Tanzanians go to the polls on 31 October to elect the president and 232 new members of parliament, or Bunge.

Jakaya Kikwete, the incumbent president, for the ruling Chama Cha Mapinduzi party (CCM), is expected to win a second term of office. But the main opposition candidate, Wilibrord Slaa, for the Chadema party, is putting in a good showing across the country and appears to have scored well in the recent television debate with Kikwete.

According to the national electoral commission 19.6 million Tanzanians are registered to vote although opposition parties have contested this figure, saying that given a population of about 40 million the number of eligible voters should be closer to 16 million.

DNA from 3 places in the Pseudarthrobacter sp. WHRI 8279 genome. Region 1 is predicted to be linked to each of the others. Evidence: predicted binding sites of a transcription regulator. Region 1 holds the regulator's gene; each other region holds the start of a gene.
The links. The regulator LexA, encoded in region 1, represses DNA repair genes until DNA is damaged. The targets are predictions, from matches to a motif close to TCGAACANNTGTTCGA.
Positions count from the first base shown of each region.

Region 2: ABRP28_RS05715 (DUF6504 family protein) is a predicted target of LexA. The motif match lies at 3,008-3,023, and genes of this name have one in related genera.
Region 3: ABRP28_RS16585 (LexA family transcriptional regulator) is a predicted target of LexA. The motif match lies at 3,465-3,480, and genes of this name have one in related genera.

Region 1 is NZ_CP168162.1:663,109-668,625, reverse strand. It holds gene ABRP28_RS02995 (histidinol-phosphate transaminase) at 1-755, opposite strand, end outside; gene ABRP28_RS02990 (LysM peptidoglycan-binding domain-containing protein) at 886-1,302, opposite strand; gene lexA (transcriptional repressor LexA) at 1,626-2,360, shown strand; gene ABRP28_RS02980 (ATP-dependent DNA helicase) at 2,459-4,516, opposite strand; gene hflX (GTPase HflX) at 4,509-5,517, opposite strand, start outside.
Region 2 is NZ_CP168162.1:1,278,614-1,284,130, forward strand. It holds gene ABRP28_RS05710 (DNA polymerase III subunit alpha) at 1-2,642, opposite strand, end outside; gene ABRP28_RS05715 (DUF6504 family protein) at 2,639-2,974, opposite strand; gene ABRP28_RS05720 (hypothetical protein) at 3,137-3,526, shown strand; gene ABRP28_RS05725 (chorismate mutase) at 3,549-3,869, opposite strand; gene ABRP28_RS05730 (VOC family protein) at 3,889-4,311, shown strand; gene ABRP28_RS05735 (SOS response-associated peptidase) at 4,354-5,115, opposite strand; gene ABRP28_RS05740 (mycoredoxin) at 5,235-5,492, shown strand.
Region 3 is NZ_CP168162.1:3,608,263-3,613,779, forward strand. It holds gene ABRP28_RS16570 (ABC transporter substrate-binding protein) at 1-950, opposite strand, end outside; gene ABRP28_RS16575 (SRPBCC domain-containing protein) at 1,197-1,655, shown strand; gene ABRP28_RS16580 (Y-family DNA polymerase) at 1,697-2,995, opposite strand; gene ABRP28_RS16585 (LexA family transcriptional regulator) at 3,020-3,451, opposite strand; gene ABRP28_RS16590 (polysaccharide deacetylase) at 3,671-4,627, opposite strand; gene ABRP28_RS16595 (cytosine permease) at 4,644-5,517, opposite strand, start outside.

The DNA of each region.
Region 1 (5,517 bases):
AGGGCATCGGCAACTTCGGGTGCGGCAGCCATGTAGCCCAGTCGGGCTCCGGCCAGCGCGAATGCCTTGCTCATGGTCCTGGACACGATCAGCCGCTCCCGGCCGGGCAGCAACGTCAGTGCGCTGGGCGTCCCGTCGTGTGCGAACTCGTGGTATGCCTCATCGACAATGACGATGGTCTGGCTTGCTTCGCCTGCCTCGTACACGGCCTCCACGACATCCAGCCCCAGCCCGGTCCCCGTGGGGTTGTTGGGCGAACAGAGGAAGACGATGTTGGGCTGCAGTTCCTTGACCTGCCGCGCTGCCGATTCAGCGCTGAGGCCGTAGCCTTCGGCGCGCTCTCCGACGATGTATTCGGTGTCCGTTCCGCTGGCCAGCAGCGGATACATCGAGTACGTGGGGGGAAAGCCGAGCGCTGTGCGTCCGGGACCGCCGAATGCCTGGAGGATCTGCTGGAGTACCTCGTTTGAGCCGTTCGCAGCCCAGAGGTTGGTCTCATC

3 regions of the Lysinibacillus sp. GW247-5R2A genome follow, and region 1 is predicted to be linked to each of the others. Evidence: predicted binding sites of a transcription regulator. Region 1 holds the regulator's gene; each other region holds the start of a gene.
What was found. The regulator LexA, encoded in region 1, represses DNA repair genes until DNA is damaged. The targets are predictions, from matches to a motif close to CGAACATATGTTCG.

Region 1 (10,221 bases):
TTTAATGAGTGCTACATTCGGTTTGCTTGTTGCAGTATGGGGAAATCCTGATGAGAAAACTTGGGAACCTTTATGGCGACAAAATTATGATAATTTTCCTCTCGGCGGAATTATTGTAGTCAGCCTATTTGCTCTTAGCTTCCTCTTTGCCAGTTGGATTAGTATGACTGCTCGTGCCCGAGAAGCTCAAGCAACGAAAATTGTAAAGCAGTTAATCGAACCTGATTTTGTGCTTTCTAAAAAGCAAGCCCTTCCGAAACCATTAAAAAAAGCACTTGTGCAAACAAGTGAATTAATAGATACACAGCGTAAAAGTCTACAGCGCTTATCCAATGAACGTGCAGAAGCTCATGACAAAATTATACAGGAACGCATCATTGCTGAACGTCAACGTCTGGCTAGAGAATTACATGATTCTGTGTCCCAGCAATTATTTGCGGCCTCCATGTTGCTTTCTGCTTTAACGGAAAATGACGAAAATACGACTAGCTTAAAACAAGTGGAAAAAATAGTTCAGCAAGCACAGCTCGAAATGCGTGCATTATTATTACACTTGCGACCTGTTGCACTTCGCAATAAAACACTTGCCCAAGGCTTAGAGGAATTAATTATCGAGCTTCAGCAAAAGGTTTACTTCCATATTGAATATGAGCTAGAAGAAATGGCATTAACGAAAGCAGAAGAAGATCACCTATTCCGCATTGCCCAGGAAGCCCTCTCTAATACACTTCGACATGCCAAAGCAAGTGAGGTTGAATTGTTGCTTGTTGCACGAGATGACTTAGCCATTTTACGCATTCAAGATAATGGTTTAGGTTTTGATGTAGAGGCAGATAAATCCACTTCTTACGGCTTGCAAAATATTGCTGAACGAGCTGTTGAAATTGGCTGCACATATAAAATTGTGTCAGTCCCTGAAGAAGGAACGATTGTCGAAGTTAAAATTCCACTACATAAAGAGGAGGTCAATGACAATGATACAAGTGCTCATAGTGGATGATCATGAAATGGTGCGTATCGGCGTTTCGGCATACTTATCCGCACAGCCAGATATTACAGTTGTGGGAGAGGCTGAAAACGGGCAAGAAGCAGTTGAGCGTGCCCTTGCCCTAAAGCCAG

Three teams of observers have arrived to monitor the elections, one from South Africa, one from the African Union and one from the European Union for the first time.

A new informal web-based monitoring system is also in place for the first time, modeled on the one used in Kenya to report incidents of post-electoral violence in 2008. Organised by Ushahidi (which means testimony in Swahili) a new platform, Uchaguzi TZ, click here for more background on Uchaguzi TZ and the election monitoring programme has been built by volunteers and designers across Africa. Its website reports that it is linked with Sodnet from Kenya and Tanzania Civil Society Consortium on Election Observation (TACCEO), made up of 17 local Tanzanian non-governmental organisations led by the Legal and Human Rights Centre (LHRC) Tanzania.

One of the key spots to watch during the elections is Dar es Salaam where the density of population is highest in the country. Zanzibar is also an important indicator of the country

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